So if those are the challenges, what particular aspect is the hardest for me? In a word, I would say balance. Sometimes I get too emotionally invested in people – and if I’m not careful, I can internalize their hard days or setbacks as a personal failure, as if I personally could have changed their circumstances and stopped that particular setback or ‘failure” and that because I couldn’t or didn’t is now my own personal responsibility. Mind you, I am getting better at that – I’m much more careful about that now. And a lot of that in the past was fueled by the need to please people in order to feel accepted or valued. I’ve made a lot of progress in that area (being a people-pleaser), which I’m proud of. But I struggle to find balance. I often forgo some important self-care in order to try to help someone else. Sometimes this just continues to enable them instead of allowing them to struggle and grow through difficult circumstances, which is what’s best in the long run, both for them and for myself. Sometimes it’s seeing the other person as far more valuable than I am, and therefore their needs and burdens take priority over my own. Sometimes it’s just as simple as self-neglect on my part. Not so much a case of active self-loathing, as just not actively taking care of myself physically, mentally, and emotionally, and being aware of when I need to really invest in myself instead of always pouring into other people’s lives.

I realize that may come across as fishing for sympathy or attention, and believe me that’s not what I want. What I am finding, however is that the more I just lay things out as I see them, keep sharing my journey and the stuff I’ve observed along the way, the more people seem to connect with that. And I guess that is still rare enough, even within the various communities focused on mental illnesses, that people find it refreshing and encouraging. If that’s the case I need to give myself more credit, and learn how to use and develop my skills to improve my writing, and to reach more people. It’s  extremely challenging to allow myself to think beyond “mediocre blogger” and move toward “influencer” and “strong advocate” and “role model” and “inspirational”.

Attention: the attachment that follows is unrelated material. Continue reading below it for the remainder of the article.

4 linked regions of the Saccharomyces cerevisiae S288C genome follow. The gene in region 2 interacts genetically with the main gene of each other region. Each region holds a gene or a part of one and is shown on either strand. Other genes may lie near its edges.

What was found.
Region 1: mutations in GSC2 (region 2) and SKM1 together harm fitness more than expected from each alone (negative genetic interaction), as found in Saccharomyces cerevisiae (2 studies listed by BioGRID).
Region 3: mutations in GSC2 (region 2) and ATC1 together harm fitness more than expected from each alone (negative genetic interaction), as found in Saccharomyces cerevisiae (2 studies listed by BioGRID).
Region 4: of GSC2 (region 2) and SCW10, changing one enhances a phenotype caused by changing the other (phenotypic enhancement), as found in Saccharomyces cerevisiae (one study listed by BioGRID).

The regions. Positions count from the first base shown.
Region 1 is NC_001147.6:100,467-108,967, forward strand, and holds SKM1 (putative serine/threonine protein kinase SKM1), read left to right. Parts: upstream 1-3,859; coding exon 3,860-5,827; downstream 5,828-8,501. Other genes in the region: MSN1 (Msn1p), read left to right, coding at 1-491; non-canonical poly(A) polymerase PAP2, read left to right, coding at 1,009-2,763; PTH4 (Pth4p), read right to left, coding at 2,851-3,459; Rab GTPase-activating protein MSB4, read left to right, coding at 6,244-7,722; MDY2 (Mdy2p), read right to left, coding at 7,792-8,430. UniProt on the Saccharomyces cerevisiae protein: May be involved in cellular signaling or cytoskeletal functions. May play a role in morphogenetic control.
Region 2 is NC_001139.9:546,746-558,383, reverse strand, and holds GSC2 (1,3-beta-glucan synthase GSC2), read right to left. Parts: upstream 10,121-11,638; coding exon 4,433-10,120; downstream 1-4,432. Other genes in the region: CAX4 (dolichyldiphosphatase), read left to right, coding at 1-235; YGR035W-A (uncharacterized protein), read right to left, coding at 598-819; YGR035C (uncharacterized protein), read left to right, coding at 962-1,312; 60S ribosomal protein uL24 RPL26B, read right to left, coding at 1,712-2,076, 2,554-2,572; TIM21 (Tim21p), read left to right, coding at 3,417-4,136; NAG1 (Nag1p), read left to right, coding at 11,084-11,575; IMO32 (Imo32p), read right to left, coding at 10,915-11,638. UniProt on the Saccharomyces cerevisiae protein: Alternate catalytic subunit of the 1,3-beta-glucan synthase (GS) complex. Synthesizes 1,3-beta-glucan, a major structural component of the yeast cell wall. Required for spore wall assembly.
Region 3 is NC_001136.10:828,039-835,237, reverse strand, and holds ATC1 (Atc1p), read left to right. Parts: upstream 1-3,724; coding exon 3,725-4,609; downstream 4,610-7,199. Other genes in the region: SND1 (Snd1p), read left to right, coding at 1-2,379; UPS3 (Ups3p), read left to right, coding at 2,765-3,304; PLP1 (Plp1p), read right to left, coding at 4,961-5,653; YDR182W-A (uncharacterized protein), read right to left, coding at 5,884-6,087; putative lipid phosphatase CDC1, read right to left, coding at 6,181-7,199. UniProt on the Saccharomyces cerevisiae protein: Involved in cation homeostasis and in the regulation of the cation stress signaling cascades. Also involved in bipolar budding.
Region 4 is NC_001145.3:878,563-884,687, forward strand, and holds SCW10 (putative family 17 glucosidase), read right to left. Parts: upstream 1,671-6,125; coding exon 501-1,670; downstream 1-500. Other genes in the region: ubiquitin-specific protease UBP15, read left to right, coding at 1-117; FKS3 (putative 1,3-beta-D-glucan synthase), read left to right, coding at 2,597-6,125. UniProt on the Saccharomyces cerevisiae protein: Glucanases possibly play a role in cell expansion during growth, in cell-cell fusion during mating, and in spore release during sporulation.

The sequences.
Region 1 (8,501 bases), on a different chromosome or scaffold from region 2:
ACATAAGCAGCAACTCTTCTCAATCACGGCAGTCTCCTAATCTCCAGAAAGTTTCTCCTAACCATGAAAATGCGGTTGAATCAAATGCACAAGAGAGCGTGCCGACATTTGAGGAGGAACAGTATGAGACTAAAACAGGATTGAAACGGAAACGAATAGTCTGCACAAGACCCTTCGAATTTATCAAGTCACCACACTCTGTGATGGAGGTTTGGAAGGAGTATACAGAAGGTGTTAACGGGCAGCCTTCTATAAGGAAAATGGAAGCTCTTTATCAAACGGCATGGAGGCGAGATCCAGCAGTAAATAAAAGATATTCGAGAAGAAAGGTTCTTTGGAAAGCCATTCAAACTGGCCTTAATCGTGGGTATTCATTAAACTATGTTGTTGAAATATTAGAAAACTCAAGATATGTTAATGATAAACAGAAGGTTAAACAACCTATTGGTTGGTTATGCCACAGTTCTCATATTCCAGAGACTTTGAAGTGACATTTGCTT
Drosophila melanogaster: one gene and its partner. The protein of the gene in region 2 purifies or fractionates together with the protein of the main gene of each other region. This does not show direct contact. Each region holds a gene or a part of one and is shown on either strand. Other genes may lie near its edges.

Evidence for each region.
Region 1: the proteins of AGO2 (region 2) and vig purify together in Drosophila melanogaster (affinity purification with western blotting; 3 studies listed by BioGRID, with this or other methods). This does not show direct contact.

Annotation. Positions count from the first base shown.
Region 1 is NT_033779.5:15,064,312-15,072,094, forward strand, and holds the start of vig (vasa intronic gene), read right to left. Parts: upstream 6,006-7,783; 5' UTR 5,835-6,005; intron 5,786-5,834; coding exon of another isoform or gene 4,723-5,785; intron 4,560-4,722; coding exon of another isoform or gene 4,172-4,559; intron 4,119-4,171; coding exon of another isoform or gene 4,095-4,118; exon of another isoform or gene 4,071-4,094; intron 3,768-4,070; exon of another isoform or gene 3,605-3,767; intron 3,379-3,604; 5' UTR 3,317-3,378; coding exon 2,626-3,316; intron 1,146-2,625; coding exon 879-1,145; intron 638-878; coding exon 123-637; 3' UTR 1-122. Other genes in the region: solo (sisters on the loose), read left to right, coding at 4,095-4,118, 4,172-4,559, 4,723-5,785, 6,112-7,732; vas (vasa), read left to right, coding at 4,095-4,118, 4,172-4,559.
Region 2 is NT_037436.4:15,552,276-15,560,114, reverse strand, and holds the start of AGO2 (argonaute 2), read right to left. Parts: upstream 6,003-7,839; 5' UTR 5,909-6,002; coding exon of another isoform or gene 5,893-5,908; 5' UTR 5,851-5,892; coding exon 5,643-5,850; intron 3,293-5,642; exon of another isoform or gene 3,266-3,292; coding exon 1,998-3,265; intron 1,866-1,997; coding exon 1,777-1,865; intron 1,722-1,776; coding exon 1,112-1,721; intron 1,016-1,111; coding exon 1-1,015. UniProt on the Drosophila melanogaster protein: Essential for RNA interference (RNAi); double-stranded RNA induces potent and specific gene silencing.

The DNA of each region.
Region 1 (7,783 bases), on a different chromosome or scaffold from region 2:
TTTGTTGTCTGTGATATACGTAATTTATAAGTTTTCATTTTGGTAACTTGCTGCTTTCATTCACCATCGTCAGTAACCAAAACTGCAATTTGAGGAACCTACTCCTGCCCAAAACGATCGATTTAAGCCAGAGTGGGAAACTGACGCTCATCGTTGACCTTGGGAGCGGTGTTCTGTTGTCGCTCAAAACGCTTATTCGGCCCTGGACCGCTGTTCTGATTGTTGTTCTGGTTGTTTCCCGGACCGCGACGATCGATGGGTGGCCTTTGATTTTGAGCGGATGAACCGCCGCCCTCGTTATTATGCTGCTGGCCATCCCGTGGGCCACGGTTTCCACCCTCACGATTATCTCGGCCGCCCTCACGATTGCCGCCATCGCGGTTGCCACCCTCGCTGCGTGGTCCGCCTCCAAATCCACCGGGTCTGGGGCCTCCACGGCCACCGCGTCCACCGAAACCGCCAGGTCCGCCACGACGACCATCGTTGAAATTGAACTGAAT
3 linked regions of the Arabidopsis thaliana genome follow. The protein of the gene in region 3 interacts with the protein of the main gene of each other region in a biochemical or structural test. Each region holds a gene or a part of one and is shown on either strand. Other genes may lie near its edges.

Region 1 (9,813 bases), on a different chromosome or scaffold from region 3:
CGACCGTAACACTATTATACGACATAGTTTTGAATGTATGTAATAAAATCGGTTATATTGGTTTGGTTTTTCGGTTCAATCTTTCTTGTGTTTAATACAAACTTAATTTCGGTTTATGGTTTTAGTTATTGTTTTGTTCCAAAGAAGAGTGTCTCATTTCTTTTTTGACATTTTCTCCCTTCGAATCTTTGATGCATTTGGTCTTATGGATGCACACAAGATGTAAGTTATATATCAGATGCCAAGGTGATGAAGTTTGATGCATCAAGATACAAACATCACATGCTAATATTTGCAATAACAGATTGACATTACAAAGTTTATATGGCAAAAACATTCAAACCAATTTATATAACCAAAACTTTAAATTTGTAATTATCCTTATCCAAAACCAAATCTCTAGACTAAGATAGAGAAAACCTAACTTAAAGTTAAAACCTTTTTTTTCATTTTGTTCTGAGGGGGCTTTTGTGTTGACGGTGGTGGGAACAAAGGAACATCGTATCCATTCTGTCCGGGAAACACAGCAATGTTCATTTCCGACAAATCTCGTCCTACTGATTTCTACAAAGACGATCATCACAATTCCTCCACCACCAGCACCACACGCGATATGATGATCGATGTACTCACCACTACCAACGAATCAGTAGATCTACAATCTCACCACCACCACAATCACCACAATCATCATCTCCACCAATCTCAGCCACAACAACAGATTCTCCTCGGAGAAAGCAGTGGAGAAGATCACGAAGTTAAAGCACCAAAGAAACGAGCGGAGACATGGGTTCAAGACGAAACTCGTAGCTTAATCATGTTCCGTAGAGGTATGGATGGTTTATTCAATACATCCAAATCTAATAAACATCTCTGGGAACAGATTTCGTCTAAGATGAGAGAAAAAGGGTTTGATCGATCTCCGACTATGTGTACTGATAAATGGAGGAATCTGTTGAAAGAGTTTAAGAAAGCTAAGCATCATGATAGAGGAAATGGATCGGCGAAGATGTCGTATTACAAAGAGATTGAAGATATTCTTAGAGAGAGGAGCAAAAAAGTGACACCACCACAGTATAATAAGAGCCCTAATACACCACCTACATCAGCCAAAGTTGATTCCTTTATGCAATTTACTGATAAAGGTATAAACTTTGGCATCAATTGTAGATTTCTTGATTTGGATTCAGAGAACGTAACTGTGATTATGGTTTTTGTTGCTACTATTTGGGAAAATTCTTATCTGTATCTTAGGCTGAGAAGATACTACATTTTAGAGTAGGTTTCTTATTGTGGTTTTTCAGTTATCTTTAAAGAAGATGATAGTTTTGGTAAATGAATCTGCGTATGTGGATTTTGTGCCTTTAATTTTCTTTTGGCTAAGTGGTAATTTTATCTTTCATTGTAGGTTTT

My hope is (and has been for quite some time) that through my blog, people will find the courage and strength to start sharing their own journey too. Everybody’s story is important. Every story is valuable. And despite the struggles I face, despite the heaviness I feel for other people – we’re only strong if we keep working together. I wouldn’t be where I’m at without the support I’ve found online. I hope to be that for someone else. I hope people can look at me and go “if he found the courage, maybe I can too” – not so that I get the credit, but so those very people can share their story and spread their stories of influence, courage, and hope to people in their circles, so people from there can continue to reach even more people

If you toss a pebble in a pond, it quickly sinks and is forgotten, but the ripples it creates spread well beyond the initial splash. When the water is still and peaceful, those ripples and waves seem to travel forever. I’m ok with being a pebble, because the ripples are what make the impact. That’s what people watch, and are captivated by. Heck, that’s why people toss the pebbles in the first place. They don’t do it to make a pebble sink, or to make a rock wet. No, they do it to hear the gentle ploop before the concentric waves dance and shimmer in ever-growing circles. The pebble isn’t important. It’s impact is. 

I’m just (slowly) learning how to create the strongest, longest reaching ripples I can.

One thought on “Rewards and Challenges – Part 1 of 5 “Ask Me (Almost) Anything” series

  1. Thanks so much for answering my questions so thoroughly. I think you have a lot of influence, even if you don’t see that when you compare yourself to the “movie stars” of mental health advocacy. Thank you for your candor in your answers, I am glad to have gotten to know you better.

    Liked by 1 person